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Q. When should I apply for the Asia-Canada Minor/Extended Minor or the
Certificate in Chinese Studies?

A. To apply for the Asia-Canada Minor/Extended Minor or the Certificate in Chinese Studies, contact the program advisor. Due to availability of courses and the language study requirements, students are encouraged to declare the extended minor by the 60th credit hour of study. 

Q. Can I do the Asia-Canada Extended Minor with another degree?

A. The Extended Minor can be done in conjunction with a Major or with another Extended 
Minor in a Bachelor of Arts degree or another Bachelor's degree, or as part of a Bachelor of
General Studies degree.


Q. Can I do the Asia-Canada Minor with another degree? 

A. The Asia-Canada Minor is available as of September 2010. This Minor can be done in 
conjunction with a Major or with another Minor (Faculty of Arts and Social Sciences)
in a Bachelor of Arts degree or another Bachelor's degree, or as part of a Bachelor of
General Studies degree.

Q. Do you keep waitlists for your courses?

A. No. Waitlists are not kept for our courses. Students must continue to try on SFU's
registration system until the end of the first week of classes. In week two and three,
only the instructor can sign you into the course if there is space available. Once this
happens, you must obtain a course change form from our office (AQ5112 or AQ5115),
have it signed by the instructor, and submit it back to the office. The secretary will then 
register you directly into the course.


Q. I would like to take ASC401 Directed Studies. What does it involve?

A. ASC401 is an independent project course under the supervision of a faculty member. It typically involves conducting research based on books and other material, as well as writing a paper (approximately 20 pages). Other assignments may be given. It is the student's responsibility to familiarize himself/herself with the relevant policies of intellectual honesty (see Q&A below). The purpose of the course is to allow the student to explore topics not covered in the regular Asia-Canada course offerings. Application forms are available from the advisor (Alice Muir-Hartley in AQ5115) --or you can download it; click here (PDF form) --and they should be completed at least two weeks prior to the semester in which the course is being taken.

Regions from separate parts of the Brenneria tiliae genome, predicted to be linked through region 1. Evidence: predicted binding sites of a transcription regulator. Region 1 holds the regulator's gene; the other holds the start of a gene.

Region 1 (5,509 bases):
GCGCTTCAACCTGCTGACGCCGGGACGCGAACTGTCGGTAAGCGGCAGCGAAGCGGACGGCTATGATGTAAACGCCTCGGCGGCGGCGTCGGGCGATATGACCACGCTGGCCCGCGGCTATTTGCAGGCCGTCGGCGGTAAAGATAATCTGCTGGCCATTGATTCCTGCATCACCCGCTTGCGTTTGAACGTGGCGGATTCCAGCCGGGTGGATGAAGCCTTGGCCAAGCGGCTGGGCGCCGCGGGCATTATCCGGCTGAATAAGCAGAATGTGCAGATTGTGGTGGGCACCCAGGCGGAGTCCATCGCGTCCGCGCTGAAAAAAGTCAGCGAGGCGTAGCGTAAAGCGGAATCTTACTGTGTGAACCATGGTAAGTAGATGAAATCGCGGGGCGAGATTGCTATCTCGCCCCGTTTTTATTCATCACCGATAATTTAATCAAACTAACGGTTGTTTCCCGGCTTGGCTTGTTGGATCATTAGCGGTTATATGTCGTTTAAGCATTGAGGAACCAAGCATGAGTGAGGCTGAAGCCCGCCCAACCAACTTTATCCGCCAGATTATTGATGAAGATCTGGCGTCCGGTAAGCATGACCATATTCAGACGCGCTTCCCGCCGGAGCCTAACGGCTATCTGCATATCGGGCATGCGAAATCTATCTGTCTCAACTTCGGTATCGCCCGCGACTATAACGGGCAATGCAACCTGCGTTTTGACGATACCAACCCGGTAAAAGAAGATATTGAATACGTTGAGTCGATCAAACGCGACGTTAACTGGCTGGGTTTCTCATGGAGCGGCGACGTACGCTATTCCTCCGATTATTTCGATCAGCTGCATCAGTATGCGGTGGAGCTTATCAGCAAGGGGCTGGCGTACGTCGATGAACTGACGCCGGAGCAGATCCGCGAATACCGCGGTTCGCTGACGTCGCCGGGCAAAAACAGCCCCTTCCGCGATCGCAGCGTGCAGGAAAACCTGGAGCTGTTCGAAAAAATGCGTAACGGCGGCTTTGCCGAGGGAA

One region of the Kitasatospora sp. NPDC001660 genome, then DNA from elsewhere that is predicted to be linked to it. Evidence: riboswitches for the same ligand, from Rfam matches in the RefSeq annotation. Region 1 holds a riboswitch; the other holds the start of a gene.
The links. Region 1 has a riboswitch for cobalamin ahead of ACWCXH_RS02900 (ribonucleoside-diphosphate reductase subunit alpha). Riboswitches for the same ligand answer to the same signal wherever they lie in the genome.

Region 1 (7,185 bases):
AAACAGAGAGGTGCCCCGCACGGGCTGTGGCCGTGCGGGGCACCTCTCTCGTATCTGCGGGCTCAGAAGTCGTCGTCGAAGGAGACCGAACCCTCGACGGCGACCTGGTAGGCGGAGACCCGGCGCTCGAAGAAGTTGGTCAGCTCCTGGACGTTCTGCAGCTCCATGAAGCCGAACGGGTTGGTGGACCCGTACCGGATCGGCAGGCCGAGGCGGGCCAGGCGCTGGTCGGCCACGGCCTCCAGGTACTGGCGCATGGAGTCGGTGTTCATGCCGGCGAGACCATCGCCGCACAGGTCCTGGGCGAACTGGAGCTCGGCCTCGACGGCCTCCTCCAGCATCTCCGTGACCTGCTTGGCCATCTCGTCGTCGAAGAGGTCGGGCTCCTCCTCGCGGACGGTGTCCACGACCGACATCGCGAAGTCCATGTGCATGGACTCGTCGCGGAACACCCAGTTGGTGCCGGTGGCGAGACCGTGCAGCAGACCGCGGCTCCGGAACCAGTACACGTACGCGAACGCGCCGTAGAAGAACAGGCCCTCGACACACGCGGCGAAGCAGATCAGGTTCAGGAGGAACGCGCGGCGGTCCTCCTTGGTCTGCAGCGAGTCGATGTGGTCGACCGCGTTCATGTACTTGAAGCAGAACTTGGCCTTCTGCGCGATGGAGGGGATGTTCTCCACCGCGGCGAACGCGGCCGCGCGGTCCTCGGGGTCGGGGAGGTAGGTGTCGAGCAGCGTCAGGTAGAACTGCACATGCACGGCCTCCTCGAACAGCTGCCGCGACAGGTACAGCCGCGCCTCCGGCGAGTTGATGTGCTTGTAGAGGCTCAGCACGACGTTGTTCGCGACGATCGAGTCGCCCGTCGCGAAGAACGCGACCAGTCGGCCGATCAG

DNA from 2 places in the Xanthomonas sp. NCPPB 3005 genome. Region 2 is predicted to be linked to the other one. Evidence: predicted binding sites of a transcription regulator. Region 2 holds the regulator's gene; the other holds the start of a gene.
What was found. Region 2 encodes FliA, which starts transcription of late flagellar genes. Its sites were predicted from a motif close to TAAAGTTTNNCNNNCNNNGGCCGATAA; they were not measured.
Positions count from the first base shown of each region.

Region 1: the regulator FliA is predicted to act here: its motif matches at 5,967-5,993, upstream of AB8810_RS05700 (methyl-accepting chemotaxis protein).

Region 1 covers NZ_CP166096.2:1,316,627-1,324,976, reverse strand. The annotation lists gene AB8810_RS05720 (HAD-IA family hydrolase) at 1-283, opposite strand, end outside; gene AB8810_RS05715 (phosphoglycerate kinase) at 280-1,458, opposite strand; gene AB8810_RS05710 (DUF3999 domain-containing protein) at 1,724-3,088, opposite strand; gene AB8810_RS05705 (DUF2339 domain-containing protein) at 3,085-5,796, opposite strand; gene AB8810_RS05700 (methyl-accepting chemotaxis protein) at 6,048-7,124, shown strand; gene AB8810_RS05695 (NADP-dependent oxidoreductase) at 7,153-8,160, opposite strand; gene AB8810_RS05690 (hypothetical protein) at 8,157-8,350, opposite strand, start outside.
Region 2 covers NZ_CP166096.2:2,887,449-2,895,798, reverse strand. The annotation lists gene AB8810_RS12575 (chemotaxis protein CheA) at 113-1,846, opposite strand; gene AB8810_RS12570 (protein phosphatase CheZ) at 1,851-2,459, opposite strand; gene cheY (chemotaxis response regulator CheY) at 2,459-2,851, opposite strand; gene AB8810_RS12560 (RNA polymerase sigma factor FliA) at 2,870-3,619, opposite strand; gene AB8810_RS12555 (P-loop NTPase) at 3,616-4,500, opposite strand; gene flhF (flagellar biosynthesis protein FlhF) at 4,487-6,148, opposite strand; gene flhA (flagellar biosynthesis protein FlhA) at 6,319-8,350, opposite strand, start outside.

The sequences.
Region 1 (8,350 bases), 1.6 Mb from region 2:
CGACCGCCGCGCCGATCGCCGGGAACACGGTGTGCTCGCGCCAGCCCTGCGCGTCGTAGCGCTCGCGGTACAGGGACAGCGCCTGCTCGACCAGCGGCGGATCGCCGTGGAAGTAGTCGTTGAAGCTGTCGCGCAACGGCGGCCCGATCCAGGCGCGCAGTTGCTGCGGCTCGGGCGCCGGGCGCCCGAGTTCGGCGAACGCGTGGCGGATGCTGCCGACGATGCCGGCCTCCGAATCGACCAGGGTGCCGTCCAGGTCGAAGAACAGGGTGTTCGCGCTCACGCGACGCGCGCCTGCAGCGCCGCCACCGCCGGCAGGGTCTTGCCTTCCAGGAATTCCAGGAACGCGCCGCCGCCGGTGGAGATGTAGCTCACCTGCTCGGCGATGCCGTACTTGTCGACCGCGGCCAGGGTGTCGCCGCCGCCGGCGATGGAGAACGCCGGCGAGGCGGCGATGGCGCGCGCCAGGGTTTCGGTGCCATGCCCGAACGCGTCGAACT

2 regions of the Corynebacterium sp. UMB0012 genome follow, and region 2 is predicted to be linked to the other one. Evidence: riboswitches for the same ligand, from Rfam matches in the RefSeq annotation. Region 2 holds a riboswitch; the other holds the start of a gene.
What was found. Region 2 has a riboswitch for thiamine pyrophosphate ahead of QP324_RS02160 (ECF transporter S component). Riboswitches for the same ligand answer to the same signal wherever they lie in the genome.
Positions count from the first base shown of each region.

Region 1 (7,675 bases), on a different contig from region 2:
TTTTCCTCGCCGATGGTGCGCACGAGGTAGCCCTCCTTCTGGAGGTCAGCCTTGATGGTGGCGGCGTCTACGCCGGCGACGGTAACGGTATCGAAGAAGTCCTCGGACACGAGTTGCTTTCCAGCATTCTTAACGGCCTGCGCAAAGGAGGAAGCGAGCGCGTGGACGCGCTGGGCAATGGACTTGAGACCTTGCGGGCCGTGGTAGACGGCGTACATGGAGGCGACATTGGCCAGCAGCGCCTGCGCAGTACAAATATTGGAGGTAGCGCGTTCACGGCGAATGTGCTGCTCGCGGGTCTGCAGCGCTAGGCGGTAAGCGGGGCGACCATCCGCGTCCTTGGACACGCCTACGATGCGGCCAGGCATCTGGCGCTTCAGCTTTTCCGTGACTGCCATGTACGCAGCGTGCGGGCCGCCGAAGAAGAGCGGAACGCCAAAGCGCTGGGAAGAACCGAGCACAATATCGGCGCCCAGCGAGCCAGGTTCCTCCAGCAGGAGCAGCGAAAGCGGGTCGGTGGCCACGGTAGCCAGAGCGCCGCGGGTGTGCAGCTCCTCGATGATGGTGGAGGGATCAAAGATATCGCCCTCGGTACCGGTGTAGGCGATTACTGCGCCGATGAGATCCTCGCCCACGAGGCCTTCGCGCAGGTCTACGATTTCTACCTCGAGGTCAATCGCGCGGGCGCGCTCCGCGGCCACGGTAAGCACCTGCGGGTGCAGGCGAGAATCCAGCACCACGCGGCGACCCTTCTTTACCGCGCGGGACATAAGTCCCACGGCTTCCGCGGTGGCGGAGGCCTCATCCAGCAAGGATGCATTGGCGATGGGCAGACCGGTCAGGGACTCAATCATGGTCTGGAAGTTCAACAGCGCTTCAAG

After comfirming the eligibility conditions for this course (specified in the form), the student should consult a faculty member to assess the feasibility of his or her project. If the faculty member agrees to supervise, then, the student will (1) develop a list of reading or research material to be consulted, and have it approved by the supervisor; and (2) submit the signed form to the advisor (Alice Muir-Harley in AQ5115) who will register the student in the course as soon as final approval has been obtained from the Director of the Asia-Canada Program. (Note that if the proposed project involves human subjects--for example, conducting interviews--a permission must be sought from SFU's Research Ethics Board, with the help of the supervisor). The student, therefore, should be aware that this course, while intellectually very rewarding, involves a lot of preparation compared with the regular courses.


Q. What is the Asia-Canada Program's policy about intellectual honesty?

A. Please see SFU's policy on intellectual honesty.


Q. I have disabilities. What is your policy of accommodation?

A. In such a situation, we follow the policies set by SFU's Centre for Students with Disabilities. Please register yourself with the Centre in person and familiarize yourself with the policies. We honor only those requests of accommodation that are formally approved by the Centre. Your instructor will keep your condition confidential and will be understanding to legitimate claims.


Q. The Asia-Canada Program covers two areas of studies, Asian Studies and Asian 
Canadian (or Asian Diaspora) Studies. I am aware of several Asian Studies programs 
or departments in Canada. Are there any other programs in Canada for Asian Canadian (or Diaspora) Studies?

A. To the best of our knowledge, our program is the only one that explicitly addresses the study of Asian Canadians, although many Asian Studies programs do include materials on Asian Canadians. We are fortunate because the Vancouver region offers so much for Asian Canadian Studies, whether you are interested in history or contemporary affairs.